What do dropping two into Rae’s Creek have to do with advertising?



Probably nothing.

At 22, Jordan Spieth is arguably the best player in the world. He finished the front nine in 33 making birdies on 6, 7, 8 and 9. That’s four in row in the final round of the Masters, a tournament he won wire to wire last year and was poised to do again this year. So here he was going into the back nine with a 5-stroke lead and he looked untouchable.

But then he bogeys 10, he bogeys 11 and going into the shortest, toughest hole on the course, he forgets how to swing and next thing you know he has a quadruple bogey on the card and has gone from 5 shots up to 3 shots behind. Spieth fought back with birdies on 13 and 15 but a final bogey on 17 closed the door. And what had seemed like a sure thing was gone with the Georgia breeze.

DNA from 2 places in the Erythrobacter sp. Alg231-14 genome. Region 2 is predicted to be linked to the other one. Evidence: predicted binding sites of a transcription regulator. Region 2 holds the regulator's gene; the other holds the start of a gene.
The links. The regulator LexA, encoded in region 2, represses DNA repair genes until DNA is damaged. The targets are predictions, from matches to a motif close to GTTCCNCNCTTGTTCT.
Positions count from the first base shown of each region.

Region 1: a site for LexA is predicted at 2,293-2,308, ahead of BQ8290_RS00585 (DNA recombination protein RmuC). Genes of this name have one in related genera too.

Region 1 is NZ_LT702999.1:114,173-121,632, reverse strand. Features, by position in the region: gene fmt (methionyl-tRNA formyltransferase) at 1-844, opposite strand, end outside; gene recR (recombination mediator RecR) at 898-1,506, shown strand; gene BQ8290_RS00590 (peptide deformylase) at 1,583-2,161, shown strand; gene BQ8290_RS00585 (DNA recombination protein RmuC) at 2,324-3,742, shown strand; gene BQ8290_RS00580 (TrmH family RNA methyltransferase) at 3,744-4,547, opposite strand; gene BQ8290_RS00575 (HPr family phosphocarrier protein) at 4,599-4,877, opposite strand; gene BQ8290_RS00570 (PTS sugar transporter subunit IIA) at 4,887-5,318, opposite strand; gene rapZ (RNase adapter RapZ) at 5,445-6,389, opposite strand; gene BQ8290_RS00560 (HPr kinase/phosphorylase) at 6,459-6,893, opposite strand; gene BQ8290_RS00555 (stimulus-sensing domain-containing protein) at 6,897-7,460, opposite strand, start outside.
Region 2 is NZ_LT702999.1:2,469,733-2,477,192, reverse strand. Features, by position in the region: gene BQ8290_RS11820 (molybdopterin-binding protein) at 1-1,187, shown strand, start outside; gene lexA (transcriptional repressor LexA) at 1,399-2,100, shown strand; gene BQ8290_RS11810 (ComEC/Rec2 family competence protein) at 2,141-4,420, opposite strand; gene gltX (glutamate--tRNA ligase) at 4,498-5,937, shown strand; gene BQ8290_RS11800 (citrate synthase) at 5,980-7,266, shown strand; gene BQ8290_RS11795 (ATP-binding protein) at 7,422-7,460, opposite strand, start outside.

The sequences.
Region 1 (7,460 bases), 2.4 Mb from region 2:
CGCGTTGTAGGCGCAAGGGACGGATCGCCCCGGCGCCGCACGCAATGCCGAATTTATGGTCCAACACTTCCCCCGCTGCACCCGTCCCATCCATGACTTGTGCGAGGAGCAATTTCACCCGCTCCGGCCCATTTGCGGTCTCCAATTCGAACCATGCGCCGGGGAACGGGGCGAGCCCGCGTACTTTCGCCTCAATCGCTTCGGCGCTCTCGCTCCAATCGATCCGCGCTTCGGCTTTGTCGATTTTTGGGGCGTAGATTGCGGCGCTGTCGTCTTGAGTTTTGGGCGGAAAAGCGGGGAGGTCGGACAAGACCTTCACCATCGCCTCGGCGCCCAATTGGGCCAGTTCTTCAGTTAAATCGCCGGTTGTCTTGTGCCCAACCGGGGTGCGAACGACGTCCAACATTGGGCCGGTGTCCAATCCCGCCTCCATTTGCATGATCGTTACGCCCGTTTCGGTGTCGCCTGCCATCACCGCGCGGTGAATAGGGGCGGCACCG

So what do dropping two into Rae’s Creek have to do with advertising? Maybe everything. Both games are really hard. Both have incredible highs and lows.

There is nothing like the thrill of the chase, the hunt and ultimately the euphoria of winning a big account, winning national awards and helping a client grow their business. It requires all-out effort to win.

Conversely losing the pitch, getting fired from the client — the pain of the loss never goes away.

The fact is to compete at the highest levels you have to lay it all out, total exposure is an occupational hazard whether in sport or business.

The only solace that can be taken from Speith’s collapse was his brilliant interview with Bill Macatee immediately after the round.

Advertising can be a cut-throat business and there are lots of strong personalities, but character counts and I only hope that I can handle myself in victory or defeat as impressively as this 22-year-old kid did. Style and class never get old and are important in business, sport and life.


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